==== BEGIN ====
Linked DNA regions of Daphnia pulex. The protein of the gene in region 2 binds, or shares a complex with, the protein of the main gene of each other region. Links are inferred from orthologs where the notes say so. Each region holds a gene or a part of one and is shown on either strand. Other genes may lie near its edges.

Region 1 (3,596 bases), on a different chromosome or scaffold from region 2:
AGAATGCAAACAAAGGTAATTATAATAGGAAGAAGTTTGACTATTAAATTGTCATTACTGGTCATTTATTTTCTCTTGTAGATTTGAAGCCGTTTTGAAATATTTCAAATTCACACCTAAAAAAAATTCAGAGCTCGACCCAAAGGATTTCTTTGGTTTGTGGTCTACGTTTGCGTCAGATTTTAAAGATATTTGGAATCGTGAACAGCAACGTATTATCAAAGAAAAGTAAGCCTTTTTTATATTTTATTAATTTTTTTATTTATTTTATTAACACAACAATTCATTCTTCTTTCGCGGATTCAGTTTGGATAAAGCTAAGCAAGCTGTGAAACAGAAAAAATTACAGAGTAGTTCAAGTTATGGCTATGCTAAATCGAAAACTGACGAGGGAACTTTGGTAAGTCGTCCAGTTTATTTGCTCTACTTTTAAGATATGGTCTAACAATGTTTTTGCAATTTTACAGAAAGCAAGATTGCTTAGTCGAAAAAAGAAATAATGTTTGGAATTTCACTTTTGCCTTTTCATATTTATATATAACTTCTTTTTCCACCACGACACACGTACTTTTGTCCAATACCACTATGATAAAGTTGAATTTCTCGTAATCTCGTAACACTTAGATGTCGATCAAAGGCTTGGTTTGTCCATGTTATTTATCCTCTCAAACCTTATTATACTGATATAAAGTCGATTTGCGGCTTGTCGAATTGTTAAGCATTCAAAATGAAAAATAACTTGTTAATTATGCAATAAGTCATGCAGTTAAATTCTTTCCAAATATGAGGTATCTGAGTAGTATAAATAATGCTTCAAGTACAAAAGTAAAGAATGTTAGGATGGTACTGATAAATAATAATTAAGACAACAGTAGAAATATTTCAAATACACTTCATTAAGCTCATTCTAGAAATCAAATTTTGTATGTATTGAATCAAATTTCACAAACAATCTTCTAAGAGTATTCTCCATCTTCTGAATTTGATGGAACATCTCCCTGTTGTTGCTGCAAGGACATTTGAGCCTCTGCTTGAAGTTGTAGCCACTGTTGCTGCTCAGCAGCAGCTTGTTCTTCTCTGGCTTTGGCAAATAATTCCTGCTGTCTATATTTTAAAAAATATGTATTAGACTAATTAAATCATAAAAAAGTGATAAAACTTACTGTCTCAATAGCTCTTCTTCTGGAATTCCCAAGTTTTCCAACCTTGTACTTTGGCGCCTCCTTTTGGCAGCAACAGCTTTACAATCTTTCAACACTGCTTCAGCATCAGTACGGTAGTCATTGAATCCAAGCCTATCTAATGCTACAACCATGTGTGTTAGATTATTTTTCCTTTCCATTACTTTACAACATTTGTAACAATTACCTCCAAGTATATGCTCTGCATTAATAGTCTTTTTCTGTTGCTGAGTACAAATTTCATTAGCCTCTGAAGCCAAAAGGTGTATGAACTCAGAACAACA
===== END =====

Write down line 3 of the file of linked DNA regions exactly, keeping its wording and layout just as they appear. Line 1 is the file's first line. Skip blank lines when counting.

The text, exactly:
AGAATGCAAACAAAGGTAATTATAATAGGAAGAAGTTTGACTATTAAATTGTCATTACTGGTCATTTATTTTCTCTTGTAGATTTGAAGCCGTTTTGAAATATTTCAAATTCACACCTAAAAAAAATTCAGAGCTCGACCCAAAGGATTTCTTTGGTTTGTGGTCTACGTTTGCGTCAGATTTTAAAGATATTTGGAATCGTGAACAGCAACGTATTATCAAAGAAAAGTAAGCCTTTTTTATATTTTATTAATTTTTTTATTTATTTTATTAACACAACAATTCATTCTTCTTTCGCGGATTCAGTTTGGATAAAGCTAAGCAAGCTGTGAAACAGAAAAAATTACAGAGTAGTTCAAGTTATGGCTATGCTAAATCGAAAACTGACGAGGGAACTTTGGTAAGTCGTCCAGTTTATTTGCTCTACTTTTAAGATATGGTCTAACAATGTTTTTGCAATTTTACAGAAAGCAAGATTGCTTAGTCGAAAAAAGAAATAATGTTTGGAATTTCACTTTTGCCTTTTCATATTTATATATAACTTCTTTTTCCACCACGACACACGTACTTTTGTCCAATACCACTATGATAAAGTTGAATTTCTCGTAATCTCGTAACACTTAGATGTCGATCAAAGGCTTGGTTTGTCCATGTTATTTATCCTCTCAAACCTTATTATACTGATATAAAGTCGATTTGCGGCTTGTCGAATTGTTAAGCATTCAAAATGAAAAATAACTTGTTAATTATGCAATAAGTCATGCAGTTAAATTCTTTCCAAATATGAGGTATCTGAGTAGTATAAATAATGCTTCAAGTACAAAAGTAAAGAATGTTAGGATGGTACTGATAAATAATAATTAAGACAACAGTAGAAATATTTCAAATACACTTCATTAAGCTCATTCTAGAAATCAAATTTTGTATGTATTGAATCAAATTTCACAAACAATCTTCTAAGAGTATTCTCCATCTTCTGAATTTGATGGAACATCTCCCTGTTGTTGCTGCAAGGACATTTGAGCCTCTGCTTGAAGTTGTAGCCACTGTTGCTGCTCAGCAGCAGCTTGTTCTTCTCTGGCTTTGGCAAATAATTCCTGCTGTCTATATTTTAAAAAATATGTATTAGACTAATTAAATCATAAAAAAGTGATAAAACTTACTGTCTCAATAGCTCTTCTTCTGGAATTCCCAAGTTTTCCAACCTTGTACTTTGGCGCCTCCTTTTGGCAGCAACAGCTTTACAATCTTTCAACACTGCTTCAGCATCAGTACGGTAGTCATTGAATCCAAGCCTATCTAATGCTACAACCATGTGTGTTAGATTATTTTTCCTTTCCATTACTTTACAACATTTGTAACAATTACCTCCAAGTATATGCTCTGCATTAATAGTCTTTTTCTGTTGCTGAGTACAAATTTCATTAGCCTCTGAAGCCAAAAGGTGTATGAACTCAGAACAACA